111 K Street NE
Washington, DC 20002
- Toll Free 1.888.564.6273
- Local 202.783.3870
Later this month, a number of nations, including the U.S., will descend upon Paris, France for a week and a half to discuss global efforts to reduce greenhouse gas emissions. The 2015 United Nations Climate Change Conference will take place from November 30th to December 11th, and while most of the event will be used to discuss new ways to mitigate the effects of global climate change, President Obama will be gearing up to discuss the new additions to his climate plan. However, while the commander-in-chief is hoping that a bold climate agenda will spur other nations to take on or continue their own ambitious climate initiatives, the potential economic repercussions may create more of a dissuasive tone; especially for developing industrial nations such as China.
Just about one year ago, Obama announced that the administration’s new goal was to reduce greenhouse gas emissions by as much as 26-28% below 2005 levels by the year 2025. Through setting this goal, the aim was to pave the way for other countries by demonstrating that a large nation such as the United States could take up the climate baton and succeed in reducing emissions to targeted levels. However, one factor that the Obama administration fails to recognize is how this plan will adversely affect the domestic economy. In fact, an analysis carried out by the American Action Forum (AAF) has shown that the costs could be in the tens of billions.
As it stands right now, the U.S. Energy Information Administration (EIA) has stated that the nation as a whole will emit around 5.49 billion tons of greenhouse gases by 2020. When Obama first took office and set his goal at a 17% reduction rate below 2005 levels by 2020, the U.S. would have needed to emit a little more than 5 billion tons in 2020 to meet the goal. Compared with the original projections, the country would still be 303 million tons away from that 17% threshold. However, since Obama upped the ante to a 28% reduction goal by 2025, the U.S. would need to lower emissions levels to around 3.9 billion tons, which would actually call for more than 1.2 billion tons of emissions cuts. This new and ambitious goal would then cause the cost of compliance to skyrocket.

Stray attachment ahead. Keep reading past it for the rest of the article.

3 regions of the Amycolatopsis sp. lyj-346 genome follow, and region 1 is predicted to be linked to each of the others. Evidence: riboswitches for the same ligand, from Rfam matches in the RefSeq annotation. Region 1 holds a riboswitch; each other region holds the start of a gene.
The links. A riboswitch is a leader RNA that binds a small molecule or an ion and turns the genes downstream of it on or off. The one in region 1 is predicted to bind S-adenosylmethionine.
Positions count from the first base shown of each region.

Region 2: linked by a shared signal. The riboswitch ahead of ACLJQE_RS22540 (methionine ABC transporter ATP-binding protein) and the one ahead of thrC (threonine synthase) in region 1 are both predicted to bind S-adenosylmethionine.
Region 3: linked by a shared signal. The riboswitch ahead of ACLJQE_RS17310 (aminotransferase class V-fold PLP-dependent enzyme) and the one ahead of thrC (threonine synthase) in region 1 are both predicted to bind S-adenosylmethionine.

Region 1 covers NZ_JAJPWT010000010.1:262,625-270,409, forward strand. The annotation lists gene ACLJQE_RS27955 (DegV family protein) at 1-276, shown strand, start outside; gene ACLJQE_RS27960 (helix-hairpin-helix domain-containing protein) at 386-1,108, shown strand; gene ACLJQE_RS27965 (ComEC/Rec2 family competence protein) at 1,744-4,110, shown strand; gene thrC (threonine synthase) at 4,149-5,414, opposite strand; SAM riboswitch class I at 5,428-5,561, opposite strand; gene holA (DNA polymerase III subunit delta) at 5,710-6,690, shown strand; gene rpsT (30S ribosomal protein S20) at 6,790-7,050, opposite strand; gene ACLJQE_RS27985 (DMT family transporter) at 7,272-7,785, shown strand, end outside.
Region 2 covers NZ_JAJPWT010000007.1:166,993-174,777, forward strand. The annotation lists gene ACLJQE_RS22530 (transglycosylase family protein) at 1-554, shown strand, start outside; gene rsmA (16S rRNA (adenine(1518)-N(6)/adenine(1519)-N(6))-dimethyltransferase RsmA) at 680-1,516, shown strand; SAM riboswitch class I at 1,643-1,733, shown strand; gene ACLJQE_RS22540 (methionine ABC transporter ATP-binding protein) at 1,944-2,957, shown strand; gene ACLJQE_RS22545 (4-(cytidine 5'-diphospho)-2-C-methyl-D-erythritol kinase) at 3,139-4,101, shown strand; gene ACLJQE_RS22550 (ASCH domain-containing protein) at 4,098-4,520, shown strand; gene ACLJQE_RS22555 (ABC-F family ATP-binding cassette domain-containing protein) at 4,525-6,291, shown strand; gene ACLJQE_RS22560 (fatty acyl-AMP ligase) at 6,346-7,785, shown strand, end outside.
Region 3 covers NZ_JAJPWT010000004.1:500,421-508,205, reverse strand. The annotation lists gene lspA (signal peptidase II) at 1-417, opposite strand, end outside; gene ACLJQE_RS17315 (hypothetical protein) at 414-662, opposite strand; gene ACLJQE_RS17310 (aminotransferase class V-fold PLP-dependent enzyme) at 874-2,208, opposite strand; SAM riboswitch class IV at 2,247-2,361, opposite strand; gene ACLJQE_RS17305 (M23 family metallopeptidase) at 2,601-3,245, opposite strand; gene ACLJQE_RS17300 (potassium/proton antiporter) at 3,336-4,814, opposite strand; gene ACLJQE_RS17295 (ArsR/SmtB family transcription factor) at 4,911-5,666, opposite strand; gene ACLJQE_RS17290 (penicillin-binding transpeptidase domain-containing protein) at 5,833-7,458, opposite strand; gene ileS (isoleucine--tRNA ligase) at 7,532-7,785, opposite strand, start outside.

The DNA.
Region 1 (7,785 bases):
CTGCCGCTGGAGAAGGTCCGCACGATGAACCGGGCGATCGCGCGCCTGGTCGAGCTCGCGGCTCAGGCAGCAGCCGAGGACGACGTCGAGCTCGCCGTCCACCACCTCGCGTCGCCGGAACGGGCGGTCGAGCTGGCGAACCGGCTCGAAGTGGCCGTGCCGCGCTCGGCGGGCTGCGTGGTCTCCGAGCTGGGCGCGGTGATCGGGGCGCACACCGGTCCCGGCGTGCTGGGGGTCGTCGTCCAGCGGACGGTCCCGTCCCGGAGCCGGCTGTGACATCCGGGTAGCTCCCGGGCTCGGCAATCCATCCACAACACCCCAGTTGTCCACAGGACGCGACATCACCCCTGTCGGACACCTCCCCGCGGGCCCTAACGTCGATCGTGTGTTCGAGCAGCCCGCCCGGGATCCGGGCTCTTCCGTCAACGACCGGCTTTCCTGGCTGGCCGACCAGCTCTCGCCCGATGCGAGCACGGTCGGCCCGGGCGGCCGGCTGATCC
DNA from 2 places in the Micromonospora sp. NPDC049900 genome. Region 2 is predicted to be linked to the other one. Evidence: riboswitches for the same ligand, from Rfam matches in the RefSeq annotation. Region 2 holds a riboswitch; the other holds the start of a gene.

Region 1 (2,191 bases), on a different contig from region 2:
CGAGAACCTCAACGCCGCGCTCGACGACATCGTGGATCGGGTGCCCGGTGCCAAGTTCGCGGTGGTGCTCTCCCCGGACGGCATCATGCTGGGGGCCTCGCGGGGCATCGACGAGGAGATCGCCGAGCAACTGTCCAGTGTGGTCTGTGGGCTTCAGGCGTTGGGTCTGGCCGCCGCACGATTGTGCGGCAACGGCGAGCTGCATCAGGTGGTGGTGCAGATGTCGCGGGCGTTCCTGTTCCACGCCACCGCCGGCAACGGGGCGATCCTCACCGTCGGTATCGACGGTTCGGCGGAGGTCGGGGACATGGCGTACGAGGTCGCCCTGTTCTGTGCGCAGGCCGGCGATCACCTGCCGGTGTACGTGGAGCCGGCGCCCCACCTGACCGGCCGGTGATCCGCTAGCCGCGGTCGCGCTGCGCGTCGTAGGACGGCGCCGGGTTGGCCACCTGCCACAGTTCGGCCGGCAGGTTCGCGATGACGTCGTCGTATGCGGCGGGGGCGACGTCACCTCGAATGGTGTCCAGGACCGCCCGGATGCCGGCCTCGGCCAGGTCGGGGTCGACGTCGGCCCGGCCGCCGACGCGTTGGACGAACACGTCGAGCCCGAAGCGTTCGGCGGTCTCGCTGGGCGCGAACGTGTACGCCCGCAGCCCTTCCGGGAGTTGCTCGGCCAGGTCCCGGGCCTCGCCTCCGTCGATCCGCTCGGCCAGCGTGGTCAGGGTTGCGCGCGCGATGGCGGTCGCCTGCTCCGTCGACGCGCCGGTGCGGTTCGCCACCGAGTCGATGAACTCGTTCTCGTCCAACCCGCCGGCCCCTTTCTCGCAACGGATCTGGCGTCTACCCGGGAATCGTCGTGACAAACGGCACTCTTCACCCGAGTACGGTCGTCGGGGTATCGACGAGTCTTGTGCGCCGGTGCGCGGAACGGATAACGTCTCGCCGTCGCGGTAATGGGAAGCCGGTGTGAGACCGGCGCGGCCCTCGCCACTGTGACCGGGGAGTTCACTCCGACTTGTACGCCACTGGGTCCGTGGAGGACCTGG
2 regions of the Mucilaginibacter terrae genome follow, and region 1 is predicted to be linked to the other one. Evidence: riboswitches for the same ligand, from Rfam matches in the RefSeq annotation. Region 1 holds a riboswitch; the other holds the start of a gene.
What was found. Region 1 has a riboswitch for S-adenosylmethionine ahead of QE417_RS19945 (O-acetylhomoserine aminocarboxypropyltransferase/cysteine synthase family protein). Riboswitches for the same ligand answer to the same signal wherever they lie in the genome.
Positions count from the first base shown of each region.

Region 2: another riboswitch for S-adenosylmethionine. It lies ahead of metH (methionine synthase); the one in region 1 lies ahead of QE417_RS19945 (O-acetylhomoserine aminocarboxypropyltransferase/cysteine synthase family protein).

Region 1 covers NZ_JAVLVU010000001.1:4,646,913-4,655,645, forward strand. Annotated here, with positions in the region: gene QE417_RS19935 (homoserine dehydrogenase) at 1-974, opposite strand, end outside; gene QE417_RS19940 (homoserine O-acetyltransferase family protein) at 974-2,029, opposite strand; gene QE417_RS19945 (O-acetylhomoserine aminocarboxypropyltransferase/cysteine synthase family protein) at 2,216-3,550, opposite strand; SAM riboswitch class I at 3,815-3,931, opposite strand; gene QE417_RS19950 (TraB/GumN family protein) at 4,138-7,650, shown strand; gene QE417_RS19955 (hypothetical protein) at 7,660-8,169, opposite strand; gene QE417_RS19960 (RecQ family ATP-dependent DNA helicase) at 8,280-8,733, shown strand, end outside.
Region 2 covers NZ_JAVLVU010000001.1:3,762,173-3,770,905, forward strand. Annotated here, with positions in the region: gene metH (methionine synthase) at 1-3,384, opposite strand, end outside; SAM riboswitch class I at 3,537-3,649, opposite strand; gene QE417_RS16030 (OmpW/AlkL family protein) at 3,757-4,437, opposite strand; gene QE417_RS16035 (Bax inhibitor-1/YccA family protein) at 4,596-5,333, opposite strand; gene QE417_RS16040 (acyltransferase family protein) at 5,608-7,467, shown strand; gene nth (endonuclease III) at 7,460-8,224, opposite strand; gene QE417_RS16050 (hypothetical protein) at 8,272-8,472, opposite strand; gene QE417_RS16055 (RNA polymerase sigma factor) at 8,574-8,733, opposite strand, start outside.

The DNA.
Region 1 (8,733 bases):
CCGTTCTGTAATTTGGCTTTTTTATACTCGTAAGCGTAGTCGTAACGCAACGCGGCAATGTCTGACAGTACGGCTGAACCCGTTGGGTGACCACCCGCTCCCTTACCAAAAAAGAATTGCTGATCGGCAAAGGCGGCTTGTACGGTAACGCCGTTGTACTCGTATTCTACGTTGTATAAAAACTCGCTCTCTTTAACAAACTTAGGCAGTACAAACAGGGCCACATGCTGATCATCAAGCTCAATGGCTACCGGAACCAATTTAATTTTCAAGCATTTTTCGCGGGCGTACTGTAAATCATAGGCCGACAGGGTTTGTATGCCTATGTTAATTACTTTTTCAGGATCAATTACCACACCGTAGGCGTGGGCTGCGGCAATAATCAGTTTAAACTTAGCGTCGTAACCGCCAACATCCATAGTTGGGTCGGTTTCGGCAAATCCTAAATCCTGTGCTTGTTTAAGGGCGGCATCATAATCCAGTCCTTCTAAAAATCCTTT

According to the AAF, the regulatory costs associated with the targeted reductions hover around $45 billion annually. In order to arrive at this number, they found that preventing one ton of greenhouse gases from being emitted into the atmosphere would yield a cost of $37.04. Since the U.S. will need to reduce emissions by 303 million tons by 2020 under Obama’s initial plan, that would yield a cost of around $11 billion to the American economy. Then you add his most recent reduction target, 1.2 billion tons in emissions cuts by 2025, and the cost quadruples to as much as $45.5 billion. As Sam Batkins, AAF’s Director of Regulatory Policy, has written, “As the U.S. approaches another round of climate negotiations, these figures demonstrate the American people have already shouldered a heavy burden to reduce emissions.”
The Obama Administration seems to believe in the bigger picture, though; assuming that other countries will follow the American lead once his climate plan is fulfilled. As Obama has recently explained to VICE News, “If I can encourage and gain commitments from the Chinese to put forward a serious plan to start curbing their greenhouse gases, that then allows us to leverage the entire world for the conference that will be taking place later this year in Paris.” However, gaining those commitments from China will most likely be harder than previously expected, considering that they were just caught utilizing 17% more coal annually than their government had formerly reported.
Diplomatically, whether or not Obama’s climate plan will be successful in Paris is up for debate. However, what we do know is that the administration’s planned agenda will be incredibly costly to the American people, and that is an unacceptable burden to force them to carry.